ion was the whole court ; for if I ride upon a horse, and J. S. whips
the horse so that he runs away with me and runs over any other

^Accord: Sefton v. Prentice, 103 Cal. 670 (1894) ; Smcthurst v. Journey,
Jl Houst. 196 (Del. 1855) ; but see Mahle v. Grierson, 2 Willson Tex. Civil
App., § 764 (1885).


person, he who whipped the horse is guilty of the battery, and not
I. But if I by spurring was the cause of such accident, then I am
guilty. In the same manner, if A takes the hand of B, and with it
strikes C, A is the trespasser, ancLjiotB. .And, per curiam, the de-
fendant might have given this _ju^tmcafion m evidence, upon the
general issue pleaded. And therefore judgment was given for the

Accord: Goodman v. Taylor, 5 C. & P. 410 (1832) : Steudle v. Rentchler,
64 111. 161 (1872). See also, Davis v. Saunders, 2 Chitty 639 (1770).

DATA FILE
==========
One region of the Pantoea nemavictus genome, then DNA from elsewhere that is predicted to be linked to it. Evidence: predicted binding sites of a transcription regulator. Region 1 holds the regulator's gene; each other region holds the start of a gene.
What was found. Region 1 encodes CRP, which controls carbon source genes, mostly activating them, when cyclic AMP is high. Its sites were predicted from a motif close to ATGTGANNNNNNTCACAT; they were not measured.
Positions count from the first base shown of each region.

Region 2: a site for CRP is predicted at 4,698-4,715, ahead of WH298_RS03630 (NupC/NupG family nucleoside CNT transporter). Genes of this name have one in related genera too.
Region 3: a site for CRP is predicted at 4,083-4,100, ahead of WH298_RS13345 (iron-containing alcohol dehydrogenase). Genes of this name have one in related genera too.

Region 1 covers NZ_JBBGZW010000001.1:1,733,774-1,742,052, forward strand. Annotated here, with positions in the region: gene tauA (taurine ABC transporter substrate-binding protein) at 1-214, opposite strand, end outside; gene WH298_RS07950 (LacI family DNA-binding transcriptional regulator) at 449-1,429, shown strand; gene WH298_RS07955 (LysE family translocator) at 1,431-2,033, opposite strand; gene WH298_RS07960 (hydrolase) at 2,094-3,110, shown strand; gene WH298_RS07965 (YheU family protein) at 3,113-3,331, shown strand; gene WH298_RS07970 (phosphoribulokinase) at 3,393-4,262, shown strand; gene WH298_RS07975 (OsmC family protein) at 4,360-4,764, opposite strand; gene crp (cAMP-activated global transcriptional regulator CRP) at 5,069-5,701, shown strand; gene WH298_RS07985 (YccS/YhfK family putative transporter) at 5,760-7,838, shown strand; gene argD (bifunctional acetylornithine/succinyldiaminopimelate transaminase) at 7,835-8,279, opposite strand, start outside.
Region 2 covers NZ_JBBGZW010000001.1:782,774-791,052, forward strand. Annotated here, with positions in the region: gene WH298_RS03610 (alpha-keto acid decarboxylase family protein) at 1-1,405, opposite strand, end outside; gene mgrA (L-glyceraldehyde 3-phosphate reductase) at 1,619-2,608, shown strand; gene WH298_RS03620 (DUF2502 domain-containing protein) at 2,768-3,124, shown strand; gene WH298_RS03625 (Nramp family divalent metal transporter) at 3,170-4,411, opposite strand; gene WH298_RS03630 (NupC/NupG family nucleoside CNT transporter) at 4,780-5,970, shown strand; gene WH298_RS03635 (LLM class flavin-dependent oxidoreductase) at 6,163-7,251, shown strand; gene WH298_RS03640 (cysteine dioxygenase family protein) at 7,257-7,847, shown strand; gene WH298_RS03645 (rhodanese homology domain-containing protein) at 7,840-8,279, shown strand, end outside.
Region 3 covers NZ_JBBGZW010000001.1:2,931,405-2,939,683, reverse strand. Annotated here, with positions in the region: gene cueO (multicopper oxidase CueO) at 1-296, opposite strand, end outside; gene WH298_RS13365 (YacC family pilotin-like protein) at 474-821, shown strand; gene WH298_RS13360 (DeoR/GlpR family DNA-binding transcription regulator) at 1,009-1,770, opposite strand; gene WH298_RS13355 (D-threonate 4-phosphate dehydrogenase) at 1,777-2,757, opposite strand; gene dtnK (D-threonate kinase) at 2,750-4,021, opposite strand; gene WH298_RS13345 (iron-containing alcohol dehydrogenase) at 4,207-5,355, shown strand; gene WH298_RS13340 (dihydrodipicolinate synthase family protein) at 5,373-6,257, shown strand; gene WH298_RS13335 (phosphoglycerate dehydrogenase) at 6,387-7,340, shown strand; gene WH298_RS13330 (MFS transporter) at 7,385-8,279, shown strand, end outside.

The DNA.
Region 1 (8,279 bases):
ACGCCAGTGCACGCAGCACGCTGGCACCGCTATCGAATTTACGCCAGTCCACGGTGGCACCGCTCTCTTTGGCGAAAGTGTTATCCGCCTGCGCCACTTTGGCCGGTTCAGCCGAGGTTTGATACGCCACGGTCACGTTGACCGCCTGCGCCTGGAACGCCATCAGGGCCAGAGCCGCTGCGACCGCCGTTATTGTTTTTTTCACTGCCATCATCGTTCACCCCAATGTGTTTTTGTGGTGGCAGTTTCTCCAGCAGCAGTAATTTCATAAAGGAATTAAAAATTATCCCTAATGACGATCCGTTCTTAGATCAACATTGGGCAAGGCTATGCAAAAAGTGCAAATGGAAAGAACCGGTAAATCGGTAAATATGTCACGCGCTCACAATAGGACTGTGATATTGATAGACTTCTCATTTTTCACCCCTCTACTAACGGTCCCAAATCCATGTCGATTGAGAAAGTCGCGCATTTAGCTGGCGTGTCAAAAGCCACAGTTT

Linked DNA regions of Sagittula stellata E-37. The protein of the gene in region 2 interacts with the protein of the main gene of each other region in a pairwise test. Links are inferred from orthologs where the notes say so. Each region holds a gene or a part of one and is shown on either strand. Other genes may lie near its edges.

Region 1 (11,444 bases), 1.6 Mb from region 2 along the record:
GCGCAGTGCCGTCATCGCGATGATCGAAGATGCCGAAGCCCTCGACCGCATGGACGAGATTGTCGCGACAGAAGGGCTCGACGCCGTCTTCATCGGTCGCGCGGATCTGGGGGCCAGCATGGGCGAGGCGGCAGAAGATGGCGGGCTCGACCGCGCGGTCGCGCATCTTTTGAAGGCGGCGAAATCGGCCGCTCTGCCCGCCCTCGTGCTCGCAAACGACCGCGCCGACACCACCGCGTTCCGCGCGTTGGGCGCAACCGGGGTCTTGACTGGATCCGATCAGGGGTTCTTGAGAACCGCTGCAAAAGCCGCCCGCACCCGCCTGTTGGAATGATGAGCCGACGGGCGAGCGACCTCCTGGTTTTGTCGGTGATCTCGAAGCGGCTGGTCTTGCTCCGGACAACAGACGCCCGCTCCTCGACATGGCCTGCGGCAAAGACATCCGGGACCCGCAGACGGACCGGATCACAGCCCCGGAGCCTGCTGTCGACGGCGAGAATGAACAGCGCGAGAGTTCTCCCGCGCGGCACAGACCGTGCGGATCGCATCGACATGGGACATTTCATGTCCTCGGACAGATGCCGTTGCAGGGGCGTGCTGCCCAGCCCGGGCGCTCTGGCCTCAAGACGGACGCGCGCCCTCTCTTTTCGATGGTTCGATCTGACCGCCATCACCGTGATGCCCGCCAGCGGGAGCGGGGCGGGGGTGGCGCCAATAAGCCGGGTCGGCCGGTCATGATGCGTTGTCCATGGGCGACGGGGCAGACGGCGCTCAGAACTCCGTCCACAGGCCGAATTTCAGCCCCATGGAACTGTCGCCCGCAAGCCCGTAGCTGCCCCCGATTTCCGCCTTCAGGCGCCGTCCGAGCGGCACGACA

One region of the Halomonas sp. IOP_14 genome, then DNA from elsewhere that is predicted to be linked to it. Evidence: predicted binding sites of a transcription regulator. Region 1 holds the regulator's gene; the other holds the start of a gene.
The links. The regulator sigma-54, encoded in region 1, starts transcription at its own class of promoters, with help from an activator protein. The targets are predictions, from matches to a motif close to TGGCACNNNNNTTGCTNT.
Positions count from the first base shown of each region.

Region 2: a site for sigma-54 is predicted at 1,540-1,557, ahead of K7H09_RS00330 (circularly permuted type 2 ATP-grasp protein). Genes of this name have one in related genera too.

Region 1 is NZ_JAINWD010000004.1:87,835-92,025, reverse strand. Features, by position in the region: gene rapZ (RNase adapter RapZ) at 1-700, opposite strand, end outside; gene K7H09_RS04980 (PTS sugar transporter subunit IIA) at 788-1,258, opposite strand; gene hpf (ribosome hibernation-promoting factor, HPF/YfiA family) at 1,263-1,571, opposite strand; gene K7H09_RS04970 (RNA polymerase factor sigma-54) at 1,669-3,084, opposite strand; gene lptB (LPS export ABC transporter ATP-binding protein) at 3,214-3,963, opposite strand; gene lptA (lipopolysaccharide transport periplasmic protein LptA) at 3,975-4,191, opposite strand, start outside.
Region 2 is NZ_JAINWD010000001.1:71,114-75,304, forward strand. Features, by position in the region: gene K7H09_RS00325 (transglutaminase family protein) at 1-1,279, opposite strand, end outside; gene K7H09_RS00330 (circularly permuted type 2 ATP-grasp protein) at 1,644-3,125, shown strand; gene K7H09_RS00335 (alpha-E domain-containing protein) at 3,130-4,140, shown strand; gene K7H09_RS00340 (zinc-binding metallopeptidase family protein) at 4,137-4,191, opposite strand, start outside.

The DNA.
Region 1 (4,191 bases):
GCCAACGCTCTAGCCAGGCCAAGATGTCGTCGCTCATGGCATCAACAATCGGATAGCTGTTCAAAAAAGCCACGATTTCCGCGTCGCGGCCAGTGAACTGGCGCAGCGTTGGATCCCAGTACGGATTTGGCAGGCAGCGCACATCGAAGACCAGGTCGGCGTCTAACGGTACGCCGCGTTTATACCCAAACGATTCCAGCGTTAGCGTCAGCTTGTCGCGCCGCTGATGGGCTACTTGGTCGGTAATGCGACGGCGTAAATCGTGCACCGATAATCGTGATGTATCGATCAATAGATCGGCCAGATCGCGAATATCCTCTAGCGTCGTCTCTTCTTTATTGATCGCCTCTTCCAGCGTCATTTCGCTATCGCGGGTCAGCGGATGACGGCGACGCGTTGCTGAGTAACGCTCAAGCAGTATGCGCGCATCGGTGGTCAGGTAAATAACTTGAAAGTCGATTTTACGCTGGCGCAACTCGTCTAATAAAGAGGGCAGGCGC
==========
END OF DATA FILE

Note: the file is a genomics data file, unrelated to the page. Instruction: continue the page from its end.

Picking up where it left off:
King's Bench, 1616. Hobart, 134.

Weaver brought an action of trespass of assault and battery
against Ward. The defendant pleaded that he was, amongst others,
by the commandment of the lords of the council, a trained soldier
in London, of the band of one Andrews, captain, and so was the
plaintiff : and that they were skirmishing with their muskets charged
with powder for their exercise in re militari against another captain
and his band ; and as they were so skirmishing, the defendant,
casnaliter et per infortunium et contra voluntatem suam, iji_d i.scha rg-
ing his piece, did hurt and wound the plaintiff" ; which is the same,
etc., absque hoc, that he was guilty aliter sive alio modo. And, upon
demurrer by the plaintiff, judgment was given for him; for, though
it were agreed that if men tilt or turney in the presence of the king,
or if two masters of defence playing their prizes kill one another,
that this shall be no felony, or if a lunatic kill a man, or the like :

Online LibraryFrancis H. (Francis Hermann) BohlenCases on the law of torts (Volume 1) → online text (page 8 of 124)